By Charles Sercombe
There is some unfinished business in the city’s new yearly budget.
That chore will be for city officials to find funding for the Fire Department. And if a preliminary discussion is any indication, it could get ugly.
A prelude to that challenge came up when Acting City Manager Kathy Angerer submitted a proposed budget to city council several weeks ago that does not fill four vacant firefighter positions. The firefighters’ union is expected to fight that and demand that at least two of the positions be filled.
Fire Chief Danny Hagen told the council that without the two positions filled he cannot guarantee adequate fire service.
Hagen and Councilmember Anam Miah got into a testy exchange about filling the positions and funding in general. At one point Hagen warned the council to not balance the budget on “the back of the Fire Department.”
That’s not the only contentious point.
A federally-funded SAFER grant will run out in January of 2019, which is the halfway point in the city’s fiscal year.
For the past two years the grant covered the salary costs of 14 firefighters, which totaled $2.3 million.
The department’s total budget is $3.3 million for this year.
At this point it is unclear if the city can continue receiving the grant. But even if it does, the grant program’s funding formula has changed, said Fire Chief Hagen.
He said going forward the grant pays for only 75 percent of the salary cost. The city would have to come up with the remainder.
Department-wise, firefighters and police officers are among the top earners in the city.
Out of the firefighter staff of 2017, seven were paid in the $90,000 range a year. Another four were paid over $80,000, seven were in the $70,000 range, two were paid over $60,000, five earned over $50,000 and two were paid over $30,000, while one was new on staff and worked only part of the year brought in over $11,000.
The highest-paid firefighter earns a little over $99,000 a year.
That information came from a Freedom of Information Act request submitted by The Review.
Hamtramck’s department also has a work schedule where firefighters work a little over two weeks out of the month. Their work days are around the clock with sleeping quarters on the second floor of the building.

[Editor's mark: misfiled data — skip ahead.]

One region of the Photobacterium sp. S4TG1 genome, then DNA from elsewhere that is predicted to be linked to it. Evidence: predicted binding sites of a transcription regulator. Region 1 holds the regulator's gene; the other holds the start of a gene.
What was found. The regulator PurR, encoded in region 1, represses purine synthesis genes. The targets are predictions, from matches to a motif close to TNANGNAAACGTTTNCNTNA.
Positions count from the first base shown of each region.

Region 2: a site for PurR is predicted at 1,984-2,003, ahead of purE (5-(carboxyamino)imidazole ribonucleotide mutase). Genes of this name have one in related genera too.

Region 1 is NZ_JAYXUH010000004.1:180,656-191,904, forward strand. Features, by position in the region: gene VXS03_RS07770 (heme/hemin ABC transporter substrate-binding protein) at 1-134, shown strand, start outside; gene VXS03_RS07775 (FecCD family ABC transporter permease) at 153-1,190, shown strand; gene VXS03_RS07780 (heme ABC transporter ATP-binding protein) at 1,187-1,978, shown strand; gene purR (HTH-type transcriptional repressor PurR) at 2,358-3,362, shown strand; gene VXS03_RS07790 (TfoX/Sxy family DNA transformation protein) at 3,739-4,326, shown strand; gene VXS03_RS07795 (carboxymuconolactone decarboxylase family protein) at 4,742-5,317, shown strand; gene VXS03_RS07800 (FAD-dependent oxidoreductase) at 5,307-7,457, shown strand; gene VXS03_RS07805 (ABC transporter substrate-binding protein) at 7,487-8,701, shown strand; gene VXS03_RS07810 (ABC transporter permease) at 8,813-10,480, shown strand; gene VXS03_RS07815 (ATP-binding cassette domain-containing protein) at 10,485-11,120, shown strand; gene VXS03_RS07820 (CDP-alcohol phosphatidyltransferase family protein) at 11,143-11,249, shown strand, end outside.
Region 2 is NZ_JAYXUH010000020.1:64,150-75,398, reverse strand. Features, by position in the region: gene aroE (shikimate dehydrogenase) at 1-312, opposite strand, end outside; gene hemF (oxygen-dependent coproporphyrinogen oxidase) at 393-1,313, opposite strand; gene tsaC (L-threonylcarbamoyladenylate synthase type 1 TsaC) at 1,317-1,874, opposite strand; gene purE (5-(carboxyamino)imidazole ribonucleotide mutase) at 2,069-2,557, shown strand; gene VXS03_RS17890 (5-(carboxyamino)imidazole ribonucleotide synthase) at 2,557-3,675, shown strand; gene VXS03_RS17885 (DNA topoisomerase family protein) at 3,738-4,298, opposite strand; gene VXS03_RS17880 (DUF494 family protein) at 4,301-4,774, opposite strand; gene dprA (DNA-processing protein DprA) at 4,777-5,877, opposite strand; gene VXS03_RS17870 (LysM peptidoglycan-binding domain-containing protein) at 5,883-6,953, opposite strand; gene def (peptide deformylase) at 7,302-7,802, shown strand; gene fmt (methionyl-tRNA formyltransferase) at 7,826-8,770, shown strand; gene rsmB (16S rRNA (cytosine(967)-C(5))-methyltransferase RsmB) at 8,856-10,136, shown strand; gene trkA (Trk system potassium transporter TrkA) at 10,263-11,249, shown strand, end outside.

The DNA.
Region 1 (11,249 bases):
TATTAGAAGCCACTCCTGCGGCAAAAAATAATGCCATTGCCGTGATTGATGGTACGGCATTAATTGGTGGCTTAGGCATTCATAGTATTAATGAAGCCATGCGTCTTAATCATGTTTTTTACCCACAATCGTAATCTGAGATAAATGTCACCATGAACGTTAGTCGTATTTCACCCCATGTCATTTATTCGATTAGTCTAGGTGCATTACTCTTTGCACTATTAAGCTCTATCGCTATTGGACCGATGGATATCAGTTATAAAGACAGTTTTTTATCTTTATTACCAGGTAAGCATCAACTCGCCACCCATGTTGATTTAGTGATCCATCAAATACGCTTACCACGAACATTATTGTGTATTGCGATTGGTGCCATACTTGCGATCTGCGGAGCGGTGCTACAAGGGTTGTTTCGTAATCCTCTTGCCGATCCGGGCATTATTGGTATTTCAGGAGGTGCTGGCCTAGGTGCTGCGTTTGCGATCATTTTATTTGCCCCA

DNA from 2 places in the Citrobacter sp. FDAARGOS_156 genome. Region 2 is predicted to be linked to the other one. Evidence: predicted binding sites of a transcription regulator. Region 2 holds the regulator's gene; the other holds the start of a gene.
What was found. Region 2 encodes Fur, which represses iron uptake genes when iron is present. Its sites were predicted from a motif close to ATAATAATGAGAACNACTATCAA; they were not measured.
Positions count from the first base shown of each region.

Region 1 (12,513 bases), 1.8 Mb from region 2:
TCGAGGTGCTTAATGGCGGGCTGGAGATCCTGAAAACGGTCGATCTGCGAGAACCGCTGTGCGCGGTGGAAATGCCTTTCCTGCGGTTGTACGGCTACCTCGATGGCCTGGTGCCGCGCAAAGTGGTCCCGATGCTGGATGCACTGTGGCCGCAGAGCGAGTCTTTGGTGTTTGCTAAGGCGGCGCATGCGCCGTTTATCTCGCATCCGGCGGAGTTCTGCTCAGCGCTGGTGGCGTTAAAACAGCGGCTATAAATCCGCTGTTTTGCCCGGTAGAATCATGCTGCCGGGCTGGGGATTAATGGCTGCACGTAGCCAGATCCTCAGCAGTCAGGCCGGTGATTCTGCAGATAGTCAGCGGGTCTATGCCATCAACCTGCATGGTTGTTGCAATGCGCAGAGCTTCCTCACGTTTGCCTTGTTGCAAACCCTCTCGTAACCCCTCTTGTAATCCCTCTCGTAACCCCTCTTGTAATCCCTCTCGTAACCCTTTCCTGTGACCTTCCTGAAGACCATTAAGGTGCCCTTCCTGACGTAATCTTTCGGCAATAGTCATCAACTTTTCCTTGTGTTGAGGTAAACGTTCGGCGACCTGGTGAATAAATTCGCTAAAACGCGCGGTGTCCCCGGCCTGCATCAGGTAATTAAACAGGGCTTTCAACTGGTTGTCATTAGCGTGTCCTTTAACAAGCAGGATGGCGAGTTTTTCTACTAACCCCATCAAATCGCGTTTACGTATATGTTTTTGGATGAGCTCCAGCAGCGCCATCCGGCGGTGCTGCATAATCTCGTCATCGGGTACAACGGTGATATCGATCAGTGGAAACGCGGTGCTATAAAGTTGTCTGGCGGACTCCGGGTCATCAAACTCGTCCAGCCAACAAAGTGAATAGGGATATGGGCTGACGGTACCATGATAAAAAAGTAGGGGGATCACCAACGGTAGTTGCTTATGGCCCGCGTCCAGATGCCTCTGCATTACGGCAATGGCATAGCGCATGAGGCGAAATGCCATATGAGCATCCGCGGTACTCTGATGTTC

In this initial budget discussion, it also came to light that the department’s service runs are mostly in Detroit.
A couple of years ago the department entered into a unique agreement with Detroit and Highland Park to answer calls to those cities, but the range for mutual service was supposed to be limited to one mile from outside Hamtramck’s city limits. However, Hamtramck has been responding to calls in Detroit past that one-mile limit – up to three miles.
In all there were over 800 runs in 2017, which Hagen admitted it was “10 to 1” in Detroit’s favor. That prompted Councilmember Anam Miah to comment, “That doesn’t sound like mutual aid to me.”
Hagen conceded “it looks lopsided, and it is.”
In exchange, Hamtramck is guaranteed crews from Highland Park and Detroit when there is a fire here. That arrangement came in handy over a year ago when a fierce house fire on Trowbridge – whipped up by a strong wind –threatened to spread to nearby houses.
But in truth, there are relatively few serious fire service calls in Hamtramck.
This arrangement has raised concern over the wear and tear of the city’s fire trucks and the possibility of firefighters being injured on the job outside of Hamtramck.
The city’s employment contract with the firefighters’ union runs until 2020. Until a new contract is negotiated, the city is obligated to continue funding at its present level.
But there are some options out there if city officials can’t find funding within its present budget.
Chief Hagen is in favor of joining up with a public safety authority that includes the communities of Eastpointe and Hazel Park. Voters in those communities agreed to form the authority at a cost of an extra 14 tax mills per homeowner.
The two communities share only the tax monies generated from the authority and do not exchange fire fighting services between each other.
Hagen would like to have Hamtramck voters to decide on whether to join the authority. That arrangement would also require voters in Eastpointe and Hazel Park to agree on the deal.
Hamtramck Fire Captain William Dickens also suggested another funding source surplus to cover department costs — tapping into the city’s projected $6 million budget surplus.
“Try to figure out a solution with the fund balance,” he said in reference to the city’s budget surplus.
City officials point out that the surplus was largely due to several one-time only financial windfalls – such as some temporary vacant department head positions and an unexpected increase from income tax collection.